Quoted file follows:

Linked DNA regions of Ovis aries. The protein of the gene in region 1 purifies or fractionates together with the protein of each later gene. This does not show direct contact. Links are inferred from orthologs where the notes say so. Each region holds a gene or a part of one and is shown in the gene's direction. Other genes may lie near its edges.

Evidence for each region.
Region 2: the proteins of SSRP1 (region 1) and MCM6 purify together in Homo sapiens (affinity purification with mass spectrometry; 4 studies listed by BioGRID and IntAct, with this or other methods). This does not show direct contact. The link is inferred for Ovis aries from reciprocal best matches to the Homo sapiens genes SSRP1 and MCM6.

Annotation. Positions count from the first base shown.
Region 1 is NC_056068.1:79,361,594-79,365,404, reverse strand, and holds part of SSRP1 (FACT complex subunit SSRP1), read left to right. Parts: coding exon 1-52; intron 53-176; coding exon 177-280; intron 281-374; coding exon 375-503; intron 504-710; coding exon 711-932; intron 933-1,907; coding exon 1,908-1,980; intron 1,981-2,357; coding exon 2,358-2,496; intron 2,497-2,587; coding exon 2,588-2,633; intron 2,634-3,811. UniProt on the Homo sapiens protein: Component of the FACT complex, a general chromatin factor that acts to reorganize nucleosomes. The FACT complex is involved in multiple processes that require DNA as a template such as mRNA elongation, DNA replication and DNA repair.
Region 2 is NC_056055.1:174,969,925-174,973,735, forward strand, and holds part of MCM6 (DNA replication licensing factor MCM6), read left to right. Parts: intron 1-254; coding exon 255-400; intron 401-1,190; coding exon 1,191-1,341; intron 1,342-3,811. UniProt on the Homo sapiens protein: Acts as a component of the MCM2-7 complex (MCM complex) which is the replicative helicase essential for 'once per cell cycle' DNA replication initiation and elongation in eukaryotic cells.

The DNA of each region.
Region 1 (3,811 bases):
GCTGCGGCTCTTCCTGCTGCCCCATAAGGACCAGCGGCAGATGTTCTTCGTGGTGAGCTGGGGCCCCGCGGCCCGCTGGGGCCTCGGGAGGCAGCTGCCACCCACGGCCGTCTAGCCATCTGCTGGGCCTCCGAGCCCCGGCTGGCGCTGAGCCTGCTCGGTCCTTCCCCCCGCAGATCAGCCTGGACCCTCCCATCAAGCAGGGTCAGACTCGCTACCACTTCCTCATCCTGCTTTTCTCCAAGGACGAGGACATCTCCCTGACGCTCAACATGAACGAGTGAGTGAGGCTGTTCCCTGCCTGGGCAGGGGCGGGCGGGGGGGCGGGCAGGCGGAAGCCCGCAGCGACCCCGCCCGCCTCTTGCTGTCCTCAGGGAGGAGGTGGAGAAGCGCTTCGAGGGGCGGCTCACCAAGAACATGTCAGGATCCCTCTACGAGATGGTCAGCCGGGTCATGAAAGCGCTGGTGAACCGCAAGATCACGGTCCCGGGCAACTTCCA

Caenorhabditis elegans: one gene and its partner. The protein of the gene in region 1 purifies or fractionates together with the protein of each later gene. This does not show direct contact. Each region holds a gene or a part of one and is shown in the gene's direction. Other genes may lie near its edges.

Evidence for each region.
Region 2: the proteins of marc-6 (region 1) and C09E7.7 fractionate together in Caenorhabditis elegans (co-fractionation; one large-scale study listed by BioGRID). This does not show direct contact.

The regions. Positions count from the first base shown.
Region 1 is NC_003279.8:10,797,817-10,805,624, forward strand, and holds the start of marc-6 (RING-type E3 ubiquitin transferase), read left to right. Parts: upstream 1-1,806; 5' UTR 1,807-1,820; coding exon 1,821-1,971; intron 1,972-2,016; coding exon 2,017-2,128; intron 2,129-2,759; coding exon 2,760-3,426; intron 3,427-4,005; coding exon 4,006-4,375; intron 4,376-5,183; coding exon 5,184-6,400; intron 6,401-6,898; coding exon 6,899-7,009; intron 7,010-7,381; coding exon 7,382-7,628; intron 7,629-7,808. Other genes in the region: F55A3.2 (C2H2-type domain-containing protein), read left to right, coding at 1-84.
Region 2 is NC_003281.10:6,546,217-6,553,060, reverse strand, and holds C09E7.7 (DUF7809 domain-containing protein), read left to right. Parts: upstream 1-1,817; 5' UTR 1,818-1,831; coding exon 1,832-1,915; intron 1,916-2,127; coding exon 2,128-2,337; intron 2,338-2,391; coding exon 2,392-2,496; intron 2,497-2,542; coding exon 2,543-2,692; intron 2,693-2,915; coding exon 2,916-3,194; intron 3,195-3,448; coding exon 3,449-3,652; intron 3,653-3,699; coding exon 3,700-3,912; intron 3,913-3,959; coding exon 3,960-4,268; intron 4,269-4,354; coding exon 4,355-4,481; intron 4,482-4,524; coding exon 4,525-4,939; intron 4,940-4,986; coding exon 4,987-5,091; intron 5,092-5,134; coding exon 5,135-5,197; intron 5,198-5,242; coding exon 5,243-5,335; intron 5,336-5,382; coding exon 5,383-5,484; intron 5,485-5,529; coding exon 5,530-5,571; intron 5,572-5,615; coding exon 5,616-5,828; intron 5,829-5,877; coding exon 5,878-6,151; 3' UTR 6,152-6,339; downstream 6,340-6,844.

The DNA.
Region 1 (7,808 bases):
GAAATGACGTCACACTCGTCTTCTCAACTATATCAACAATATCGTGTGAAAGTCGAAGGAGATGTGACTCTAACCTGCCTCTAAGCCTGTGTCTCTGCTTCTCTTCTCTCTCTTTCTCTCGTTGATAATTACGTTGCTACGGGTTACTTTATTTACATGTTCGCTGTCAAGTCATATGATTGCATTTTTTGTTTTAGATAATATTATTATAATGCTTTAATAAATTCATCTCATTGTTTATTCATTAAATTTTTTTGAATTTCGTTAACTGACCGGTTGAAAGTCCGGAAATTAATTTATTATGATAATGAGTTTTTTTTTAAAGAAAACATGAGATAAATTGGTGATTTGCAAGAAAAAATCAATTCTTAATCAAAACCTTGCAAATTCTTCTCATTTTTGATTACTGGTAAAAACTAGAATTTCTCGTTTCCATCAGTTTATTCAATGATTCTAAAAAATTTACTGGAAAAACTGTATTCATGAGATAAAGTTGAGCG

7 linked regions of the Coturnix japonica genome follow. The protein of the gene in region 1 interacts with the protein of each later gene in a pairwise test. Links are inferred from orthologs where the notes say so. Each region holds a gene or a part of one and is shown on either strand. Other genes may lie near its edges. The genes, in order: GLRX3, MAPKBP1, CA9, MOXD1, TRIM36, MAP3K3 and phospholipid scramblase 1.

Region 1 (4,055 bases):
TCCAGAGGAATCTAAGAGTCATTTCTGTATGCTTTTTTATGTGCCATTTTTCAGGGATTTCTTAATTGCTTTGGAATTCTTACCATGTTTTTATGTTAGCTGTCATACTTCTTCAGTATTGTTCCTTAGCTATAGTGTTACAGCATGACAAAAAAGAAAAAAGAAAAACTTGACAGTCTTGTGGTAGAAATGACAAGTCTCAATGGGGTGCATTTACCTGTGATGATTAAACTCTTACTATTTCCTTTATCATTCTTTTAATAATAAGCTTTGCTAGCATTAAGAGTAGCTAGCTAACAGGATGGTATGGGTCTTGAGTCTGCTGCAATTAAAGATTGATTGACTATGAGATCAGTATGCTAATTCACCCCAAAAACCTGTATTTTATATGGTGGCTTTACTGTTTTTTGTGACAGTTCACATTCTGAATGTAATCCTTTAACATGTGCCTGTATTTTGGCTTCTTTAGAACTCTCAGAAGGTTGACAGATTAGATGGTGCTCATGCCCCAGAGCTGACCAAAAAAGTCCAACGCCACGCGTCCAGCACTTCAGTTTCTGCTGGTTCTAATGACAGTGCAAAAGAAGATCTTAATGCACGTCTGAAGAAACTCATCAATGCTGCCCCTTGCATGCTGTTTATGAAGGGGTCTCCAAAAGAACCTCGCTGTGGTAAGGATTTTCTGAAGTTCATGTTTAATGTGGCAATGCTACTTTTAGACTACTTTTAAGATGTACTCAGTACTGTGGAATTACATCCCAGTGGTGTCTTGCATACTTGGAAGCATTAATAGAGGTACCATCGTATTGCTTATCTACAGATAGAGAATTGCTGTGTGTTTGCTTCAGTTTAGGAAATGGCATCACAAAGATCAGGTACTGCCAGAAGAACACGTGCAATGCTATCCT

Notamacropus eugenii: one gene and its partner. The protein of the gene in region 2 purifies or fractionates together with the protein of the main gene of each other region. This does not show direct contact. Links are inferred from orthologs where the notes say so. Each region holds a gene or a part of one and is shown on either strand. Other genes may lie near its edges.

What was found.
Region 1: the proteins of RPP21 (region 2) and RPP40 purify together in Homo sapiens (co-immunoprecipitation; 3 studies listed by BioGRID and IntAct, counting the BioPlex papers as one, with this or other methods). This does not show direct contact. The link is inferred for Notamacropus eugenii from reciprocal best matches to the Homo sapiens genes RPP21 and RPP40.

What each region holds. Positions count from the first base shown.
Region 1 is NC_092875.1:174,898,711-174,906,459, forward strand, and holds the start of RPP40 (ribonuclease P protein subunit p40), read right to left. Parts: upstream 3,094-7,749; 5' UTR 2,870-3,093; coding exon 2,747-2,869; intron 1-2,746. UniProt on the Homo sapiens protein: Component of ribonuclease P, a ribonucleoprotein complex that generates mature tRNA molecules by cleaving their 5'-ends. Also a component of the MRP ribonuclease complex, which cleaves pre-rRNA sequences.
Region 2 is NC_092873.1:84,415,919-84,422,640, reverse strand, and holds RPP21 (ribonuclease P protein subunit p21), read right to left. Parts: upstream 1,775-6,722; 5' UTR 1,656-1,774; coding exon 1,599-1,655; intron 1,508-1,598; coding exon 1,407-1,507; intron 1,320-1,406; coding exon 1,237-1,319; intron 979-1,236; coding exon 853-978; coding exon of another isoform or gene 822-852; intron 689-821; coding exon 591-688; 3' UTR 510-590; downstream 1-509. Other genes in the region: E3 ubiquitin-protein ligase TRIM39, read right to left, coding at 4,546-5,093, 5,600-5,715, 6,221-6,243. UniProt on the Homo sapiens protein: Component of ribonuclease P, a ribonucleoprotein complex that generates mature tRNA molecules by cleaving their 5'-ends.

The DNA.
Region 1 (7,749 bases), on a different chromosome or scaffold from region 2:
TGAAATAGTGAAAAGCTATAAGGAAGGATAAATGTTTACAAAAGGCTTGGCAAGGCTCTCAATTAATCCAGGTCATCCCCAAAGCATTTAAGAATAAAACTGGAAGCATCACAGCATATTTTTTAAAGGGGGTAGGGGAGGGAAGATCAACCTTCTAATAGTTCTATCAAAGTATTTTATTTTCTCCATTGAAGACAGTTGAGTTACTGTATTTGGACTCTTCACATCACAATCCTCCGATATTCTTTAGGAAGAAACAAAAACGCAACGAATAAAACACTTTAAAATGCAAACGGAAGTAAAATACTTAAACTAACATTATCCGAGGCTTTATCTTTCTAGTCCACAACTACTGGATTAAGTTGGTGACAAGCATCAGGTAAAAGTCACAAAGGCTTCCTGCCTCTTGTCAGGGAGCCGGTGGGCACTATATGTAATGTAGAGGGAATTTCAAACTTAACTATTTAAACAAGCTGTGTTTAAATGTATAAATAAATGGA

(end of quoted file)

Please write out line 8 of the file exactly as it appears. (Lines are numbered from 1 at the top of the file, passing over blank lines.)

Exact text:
Region 1 (3,811 bases):